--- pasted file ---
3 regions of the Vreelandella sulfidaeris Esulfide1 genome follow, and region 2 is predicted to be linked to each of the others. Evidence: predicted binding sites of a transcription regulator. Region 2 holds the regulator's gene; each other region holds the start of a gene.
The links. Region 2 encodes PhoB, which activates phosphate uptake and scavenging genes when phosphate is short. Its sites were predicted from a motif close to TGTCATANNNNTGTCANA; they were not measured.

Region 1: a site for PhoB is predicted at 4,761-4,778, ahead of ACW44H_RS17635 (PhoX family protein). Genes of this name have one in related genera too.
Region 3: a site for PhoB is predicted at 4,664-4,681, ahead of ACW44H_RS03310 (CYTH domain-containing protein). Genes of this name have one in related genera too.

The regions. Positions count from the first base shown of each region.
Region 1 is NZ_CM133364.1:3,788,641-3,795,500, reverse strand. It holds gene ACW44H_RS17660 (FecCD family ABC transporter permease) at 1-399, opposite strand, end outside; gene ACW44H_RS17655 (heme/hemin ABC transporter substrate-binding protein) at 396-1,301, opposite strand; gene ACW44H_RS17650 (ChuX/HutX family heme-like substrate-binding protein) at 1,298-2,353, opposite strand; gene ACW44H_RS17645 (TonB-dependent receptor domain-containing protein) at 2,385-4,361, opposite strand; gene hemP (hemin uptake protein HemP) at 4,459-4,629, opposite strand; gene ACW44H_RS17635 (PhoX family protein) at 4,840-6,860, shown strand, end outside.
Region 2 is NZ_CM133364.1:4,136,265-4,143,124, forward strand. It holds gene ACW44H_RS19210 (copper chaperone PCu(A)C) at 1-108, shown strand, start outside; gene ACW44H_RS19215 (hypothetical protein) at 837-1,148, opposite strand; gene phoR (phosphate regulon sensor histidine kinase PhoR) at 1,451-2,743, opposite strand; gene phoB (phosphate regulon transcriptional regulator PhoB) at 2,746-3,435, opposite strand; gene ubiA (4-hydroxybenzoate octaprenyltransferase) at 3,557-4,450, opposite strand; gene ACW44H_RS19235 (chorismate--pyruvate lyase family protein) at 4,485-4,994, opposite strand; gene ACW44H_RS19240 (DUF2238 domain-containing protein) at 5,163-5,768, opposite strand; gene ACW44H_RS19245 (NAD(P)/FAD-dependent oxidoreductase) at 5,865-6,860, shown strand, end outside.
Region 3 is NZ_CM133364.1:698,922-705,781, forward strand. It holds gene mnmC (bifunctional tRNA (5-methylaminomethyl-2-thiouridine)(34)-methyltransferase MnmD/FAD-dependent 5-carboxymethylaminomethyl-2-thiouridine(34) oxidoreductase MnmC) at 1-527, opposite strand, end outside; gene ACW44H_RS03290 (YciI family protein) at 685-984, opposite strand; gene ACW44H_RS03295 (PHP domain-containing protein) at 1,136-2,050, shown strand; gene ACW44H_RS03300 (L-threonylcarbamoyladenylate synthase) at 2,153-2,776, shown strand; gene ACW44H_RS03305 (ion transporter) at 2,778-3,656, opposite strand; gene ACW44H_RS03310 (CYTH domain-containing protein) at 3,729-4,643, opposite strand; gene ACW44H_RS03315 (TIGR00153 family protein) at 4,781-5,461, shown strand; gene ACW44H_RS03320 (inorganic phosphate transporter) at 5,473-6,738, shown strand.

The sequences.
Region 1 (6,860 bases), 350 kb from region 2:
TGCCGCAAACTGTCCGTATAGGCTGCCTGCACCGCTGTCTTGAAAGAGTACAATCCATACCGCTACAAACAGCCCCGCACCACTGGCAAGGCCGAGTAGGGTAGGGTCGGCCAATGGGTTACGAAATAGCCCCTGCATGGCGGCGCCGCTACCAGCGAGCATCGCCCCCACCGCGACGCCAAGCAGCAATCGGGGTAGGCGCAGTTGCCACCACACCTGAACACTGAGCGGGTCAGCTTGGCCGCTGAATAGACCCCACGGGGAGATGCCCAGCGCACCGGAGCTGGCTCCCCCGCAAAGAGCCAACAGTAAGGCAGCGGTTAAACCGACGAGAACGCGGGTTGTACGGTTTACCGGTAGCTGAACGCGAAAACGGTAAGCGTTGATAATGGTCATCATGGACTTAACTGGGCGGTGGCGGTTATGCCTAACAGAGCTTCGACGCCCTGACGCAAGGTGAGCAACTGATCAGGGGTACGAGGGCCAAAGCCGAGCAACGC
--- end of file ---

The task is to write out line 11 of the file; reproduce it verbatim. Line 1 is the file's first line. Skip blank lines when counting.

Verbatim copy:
TGCCGCAAACTGTCCGTATAGGCTGCCTGCACCGCTGTCTTGAAAGAGTACAATCCATACCGCTACAAACAGCCCCGCACCACTGGCAAGGCCGAGTAGGGTAGGGTCGGCCAATGGGTTACGAAATAGCCCCTGCATGGCGGCGCCGCTACCAGCGAGCATCGCCCCCACCGCGACGCCAAGCAGCAATCGGGGTAGGCGCAGTTGCCACCACACCTGAACACTGAGCGGGTCAGCTTGGCCGCTGAATAGACCCCACGGGGAGATGCCCAGCGCACCGGAGCTGGCTCCCCCGCAAAGAGCCAACAGTAAGGCAGCGGTTAAACCGACGAGAACGCGGGTTGTACGGTTTACCGGTAGCTGAACGCGAAAACGGTAAGCGTTGATAATGGTCATCATGGACTTAACTGGGCGGTGGCGGTTATGCCTAACAGAGCTTCGACGCCCTGACGCAAGGTGAGCAACTGATCAGGGGTACGAGGGCCAAAGCCGAGCAACGC